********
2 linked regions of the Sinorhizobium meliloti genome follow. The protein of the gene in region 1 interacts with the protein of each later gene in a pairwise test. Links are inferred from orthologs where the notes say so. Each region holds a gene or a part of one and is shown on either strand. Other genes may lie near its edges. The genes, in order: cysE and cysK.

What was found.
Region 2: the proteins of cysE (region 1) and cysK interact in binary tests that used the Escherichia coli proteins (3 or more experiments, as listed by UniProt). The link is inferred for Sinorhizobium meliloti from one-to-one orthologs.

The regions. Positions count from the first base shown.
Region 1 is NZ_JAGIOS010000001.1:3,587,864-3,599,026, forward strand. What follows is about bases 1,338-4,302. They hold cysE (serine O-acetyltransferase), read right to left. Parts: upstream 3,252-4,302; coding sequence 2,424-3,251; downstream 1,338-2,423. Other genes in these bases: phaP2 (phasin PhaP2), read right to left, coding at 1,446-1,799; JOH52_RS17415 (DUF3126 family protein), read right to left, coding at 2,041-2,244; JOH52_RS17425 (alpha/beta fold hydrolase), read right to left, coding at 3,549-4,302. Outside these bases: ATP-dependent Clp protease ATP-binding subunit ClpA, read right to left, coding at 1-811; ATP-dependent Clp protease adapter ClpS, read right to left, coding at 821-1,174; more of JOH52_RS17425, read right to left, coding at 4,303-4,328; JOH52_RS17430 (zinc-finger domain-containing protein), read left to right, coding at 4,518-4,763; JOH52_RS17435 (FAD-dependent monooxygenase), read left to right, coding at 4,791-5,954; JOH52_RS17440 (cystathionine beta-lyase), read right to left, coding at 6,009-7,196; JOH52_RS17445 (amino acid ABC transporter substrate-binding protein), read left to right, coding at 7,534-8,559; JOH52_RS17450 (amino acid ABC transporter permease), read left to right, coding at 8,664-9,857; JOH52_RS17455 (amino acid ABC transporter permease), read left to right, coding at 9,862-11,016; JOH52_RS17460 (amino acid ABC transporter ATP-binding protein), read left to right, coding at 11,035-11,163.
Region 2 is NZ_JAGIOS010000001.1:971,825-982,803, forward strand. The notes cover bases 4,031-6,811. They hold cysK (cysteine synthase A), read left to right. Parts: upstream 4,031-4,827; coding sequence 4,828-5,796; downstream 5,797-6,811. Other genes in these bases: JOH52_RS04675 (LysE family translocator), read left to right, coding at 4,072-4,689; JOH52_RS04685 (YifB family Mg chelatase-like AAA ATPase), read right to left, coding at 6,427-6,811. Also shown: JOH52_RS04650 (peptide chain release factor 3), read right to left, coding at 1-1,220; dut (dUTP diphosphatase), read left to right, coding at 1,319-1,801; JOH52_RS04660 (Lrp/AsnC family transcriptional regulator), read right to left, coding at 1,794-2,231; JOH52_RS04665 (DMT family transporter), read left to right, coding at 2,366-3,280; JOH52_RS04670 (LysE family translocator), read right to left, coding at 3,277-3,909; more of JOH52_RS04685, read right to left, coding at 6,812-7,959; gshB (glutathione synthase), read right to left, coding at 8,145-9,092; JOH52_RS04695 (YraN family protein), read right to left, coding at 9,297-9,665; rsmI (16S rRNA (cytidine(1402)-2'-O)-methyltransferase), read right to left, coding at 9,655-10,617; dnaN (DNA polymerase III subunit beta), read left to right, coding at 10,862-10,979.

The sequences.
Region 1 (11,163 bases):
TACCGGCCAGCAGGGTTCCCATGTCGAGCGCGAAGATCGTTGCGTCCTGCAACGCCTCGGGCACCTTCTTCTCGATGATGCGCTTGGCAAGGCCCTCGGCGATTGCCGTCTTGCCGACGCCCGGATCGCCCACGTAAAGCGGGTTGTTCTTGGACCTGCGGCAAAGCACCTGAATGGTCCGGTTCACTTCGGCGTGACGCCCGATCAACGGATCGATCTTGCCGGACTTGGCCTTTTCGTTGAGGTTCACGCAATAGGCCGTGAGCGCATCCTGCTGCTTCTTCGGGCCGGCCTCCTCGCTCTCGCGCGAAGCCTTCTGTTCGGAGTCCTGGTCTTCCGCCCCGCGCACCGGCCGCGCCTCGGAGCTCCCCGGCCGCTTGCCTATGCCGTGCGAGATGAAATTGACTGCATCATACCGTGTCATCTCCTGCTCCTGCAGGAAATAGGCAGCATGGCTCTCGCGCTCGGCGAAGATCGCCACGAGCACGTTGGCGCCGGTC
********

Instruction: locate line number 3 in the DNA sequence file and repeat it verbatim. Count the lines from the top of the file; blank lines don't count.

Region 2: the proteins of cysE (region 1) and cysK interact in binary tests that used the Escherichia coli proteins (3 or more experiments, as listed by UniProt). The link is inferred for Sinorhizobium meliloti from one-to-one orthologs.